On the supply side, I think it is important to note that the traditional HR is actually absolutely unnecessary. Long ago, I’ve noticed how Octopus Energy did away with their HR function and the truth is that people can organise themselves pretty well without too much fuss. Do we really need to standardise some of these things? Like working hours, like dress code, etc.? Aren’t these relics of the factory age? If you’re able to hire for a combination of capabilities and fit, why would you still need to constrain your people?
From my experience, the capabilities and progressiveness of the HR can really make a difference in terms of how strong your staff can be in terms of delivering on the objectives of your organisation. For most part, the policies of a company can undermine the work of staff severely; and often during these times, we lose sight of what those policies were for to begin with. HR 2.0 should be combating that urge to introduce more constraints whenever there are abuses. In fact, the hiring decisions are really what needs to be improved when these things happen.
How many of you admire and aspire to be in your boss’ place? For most in this generation, that no longer is something that happens; we don’t really want our boss’ jobs, their responsibilities or their challenges. The idea is to find one’s own path to walk on. The shift in labour markets and the corporate world away from lifelong employment and traditional corporate careers will continue to shift. I foresee that within the next decade, corporate structures will continue to break down further such that work becomes increasingly like freelance type arrangements.
Rather than having departments, managers and traditional ways of splitting up firms, the corporate environment becomes a mini marketplace in itself where the employees goes around looking for others with the right set of skills and experience to take on projects together. This is especially the case for more creative and innovative industries.
The value of working for a company then is no longer the corporate or career ladders to climb. Companies can no longer pay someone low in exchange for the promise of nurturing them towards their potential; they will simply have to pay for the work they require. This is because the labour force is no longer interested in scaling in an organisation; rather, it is about contributing in the manner that suits them, in the interest of the organisation, with a fair value and wage being paid to them.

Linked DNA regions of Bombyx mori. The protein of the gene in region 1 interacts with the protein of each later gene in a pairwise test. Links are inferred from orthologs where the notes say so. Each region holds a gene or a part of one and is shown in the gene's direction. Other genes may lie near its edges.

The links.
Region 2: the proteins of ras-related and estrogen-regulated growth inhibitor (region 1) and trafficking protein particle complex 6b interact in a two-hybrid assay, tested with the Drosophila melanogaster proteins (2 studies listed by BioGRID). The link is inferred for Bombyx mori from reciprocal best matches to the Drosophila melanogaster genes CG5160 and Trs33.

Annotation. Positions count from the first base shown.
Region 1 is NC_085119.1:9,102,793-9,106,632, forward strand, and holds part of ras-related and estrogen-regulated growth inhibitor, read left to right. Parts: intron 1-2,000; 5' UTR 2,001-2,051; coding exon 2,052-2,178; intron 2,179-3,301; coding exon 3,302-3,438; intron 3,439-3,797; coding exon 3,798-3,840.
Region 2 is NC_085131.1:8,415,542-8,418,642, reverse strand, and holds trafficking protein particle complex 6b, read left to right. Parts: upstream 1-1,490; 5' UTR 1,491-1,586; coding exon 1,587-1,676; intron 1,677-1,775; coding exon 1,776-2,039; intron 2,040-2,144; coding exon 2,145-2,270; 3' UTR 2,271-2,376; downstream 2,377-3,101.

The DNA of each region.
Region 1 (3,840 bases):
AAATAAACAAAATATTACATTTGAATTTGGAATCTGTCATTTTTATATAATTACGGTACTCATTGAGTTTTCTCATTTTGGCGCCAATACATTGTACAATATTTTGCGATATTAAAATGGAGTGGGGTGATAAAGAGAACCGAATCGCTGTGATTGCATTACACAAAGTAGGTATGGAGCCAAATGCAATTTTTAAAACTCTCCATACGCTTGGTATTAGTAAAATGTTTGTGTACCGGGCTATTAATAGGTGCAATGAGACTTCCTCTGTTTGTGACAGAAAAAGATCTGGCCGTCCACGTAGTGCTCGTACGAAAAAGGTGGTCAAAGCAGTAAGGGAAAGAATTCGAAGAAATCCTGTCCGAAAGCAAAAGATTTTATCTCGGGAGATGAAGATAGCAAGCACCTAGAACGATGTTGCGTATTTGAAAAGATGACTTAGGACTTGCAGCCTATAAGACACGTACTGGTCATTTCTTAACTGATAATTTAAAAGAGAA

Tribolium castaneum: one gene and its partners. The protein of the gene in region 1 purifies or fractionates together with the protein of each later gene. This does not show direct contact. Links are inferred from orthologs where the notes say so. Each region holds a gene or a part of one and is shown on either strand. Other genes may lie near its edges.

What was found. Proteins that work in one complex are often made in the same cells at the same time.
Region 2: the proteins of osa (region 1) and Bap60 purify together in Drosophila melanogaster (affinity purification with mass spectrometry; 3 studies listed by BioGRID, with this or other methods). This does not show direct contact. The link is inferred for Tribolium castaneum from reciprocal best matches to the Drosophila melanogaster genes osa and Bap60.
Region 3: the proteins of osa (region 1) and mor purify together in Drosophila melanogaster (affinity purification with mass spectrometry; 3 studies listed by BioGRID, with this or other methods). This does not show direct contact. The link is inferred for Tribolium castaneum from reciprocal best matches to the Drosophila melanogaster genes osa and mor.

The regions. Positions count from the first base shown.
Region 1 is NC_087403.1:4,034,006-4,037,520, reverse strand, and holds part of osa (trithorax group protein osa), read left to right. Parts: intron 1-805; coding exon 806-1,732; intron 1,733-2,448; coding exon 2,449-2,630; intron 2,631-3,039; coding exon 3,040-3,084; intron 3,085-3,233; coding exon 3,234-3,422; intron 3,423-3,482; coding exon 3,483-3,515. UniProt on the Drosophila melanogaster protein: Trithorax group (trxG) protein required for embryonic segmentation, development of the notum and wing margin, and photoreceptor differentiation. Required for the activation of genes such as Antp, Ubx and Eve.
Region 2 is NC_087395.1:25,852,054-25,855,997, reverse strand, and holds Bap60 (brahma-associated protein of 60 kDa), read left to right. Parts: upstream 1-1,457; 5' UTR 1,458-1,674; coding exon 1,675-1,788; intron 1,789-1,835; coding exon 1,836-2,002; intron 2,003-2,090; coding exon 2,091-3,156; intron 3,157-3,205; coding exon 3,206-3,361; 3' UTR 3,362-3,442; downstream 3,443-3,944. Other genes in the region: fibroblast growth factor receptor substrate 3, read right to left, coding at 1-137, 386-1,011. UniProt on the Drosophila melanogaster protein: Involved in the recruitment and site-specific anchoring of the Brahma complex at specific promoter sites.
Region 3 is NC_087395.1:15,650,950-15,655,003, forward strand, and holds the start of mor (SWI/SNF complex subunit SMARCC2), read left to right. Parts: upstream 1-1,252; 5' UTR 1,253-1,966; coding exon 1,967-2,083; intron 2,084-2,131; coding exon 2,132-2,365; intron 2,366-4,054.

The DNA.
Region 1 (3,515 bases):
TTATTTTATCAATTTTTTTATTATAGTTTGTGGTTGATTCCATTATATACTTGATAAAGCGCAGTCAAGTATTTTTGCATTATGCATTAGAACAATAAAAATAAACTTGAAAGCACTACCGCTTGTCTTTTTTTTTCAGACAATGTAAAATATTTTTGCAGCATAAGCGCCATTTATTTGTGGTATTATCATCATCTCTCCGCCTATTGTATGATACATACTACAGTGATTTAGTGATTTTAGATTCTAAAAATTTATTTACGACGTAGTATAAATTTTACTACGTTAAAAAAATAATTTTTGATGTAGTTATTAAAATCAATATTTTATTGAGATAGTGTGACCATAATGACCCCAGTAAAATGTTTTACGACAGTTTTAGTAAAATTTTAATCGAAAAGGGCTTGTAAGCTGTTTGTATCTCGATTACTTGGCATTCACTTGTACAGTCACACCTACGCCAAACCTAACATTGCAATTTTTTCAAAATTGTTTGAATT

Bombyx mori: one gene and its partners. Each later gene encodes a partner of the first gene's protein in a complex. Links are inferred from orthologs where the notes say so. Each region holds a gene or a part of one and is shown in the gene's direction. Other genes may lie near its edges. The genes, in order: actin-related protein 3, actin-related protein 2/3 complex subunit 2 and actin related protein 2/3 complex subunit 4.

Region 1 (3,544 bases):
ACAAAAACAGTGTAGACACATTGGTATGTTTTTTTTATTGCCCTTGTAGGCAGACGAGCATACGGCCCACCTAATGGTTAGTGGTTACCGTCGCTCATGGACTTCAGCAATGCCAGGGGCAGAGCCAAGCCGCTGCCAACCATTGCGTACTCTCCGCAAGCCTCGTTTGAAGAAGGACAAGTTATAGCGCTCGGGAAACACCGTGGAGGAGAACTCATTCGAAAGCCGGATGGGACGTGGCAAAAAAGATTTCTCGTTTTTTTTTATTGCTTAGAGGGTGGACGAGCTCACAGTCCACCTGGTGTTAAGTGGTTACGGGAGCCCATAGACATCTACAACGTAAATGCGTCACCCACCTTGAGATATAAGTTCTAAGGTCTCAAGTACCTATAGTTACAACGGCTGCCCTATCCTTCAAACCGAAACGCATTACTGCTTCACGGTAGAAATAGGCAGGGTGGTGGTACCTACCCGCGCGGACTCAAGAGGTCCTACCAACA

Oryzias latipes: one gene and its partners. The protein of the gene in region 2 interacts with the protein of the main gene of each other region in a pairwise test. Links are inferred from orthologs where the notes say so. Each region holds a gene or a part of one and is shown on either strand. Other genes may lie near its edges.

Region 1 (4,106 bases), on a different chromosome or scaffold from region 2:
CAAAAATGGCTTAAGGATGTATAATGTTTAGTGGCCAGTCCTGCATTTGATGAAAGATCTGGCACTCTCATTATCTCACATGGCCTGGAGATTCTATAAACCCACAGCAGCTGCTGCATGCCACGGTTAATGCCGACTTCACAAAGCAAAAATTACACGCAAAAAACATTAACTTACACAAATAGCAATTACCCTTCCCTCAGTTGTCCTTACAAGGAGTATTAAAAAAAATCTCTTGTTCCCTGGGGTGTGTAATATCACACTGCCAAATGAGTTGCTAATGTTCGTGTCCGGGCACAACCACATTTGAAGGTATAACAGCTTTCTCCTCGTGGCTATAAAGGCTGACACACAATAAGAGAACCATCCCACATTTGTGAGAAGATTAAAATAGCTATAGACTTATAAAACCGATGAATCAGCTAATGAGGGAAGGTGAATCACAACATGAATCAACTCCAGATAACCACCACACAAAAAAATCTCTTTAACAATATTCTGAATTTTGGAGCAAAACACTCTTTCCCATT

When an employee makes a mistake due to a wrong decision he made, could it be due to his own misjudgment? Or his boss’ judgment of him? Or the lack of good context set by the bosses?
During my time in public service I recognised how important context-alignment was and we did it extremely frequently, and at all levels. Giving and exchanging contexts allowed us to function in highly coordinated ways that were lacking in many other governments.
As a junior officer, I was often frustrated because a lot of time were spent on such alignment. And practically everyone had to know many things at once even when it had not that much to do with you. Yet as I matured, I realise how important it was in helping one make strategic information and decide on myraid of matters which have seemingly nothing to do with one another.
The challenge is to try and match responsibilities with empowerment. Despite high amount of context provided, and people given loads of responsibilities, empowerment was kind of limited. People would still rather defer to bosses and managers keen on asserting their views top-down. Context was used to seek buy-in to get the ground to do more work rather than a source of empowerment for decentralised decision-making.
Or maybe that is the next step we have to get to. But for now, we have to deal with a culture where context is said to matter, but control even more.
The old way of thinking about your work experience is to use job titles and roles or positions as your buckets to demonstrate your abilities, and what you have gone through.
I suggest we change that. I suggest we think about our work in the form of projects. Projects we take on and play a role in. Some can be sequential, some may be concurrent. But think through the projects you’ve been involved, in which organisation, what capacity. What were the objectives and how did you achieve them? What did you learn along the process? How would you do better? What would you have done differently?
Consider every performance review or evaluation in this manner; and prepare well for them. This is how you keep yourself relevant in the job market, and continually prepare to seek new jobs and opportunities, and how you maintain a strong ability to position yourself, to take charge of your work and be driver of your own development.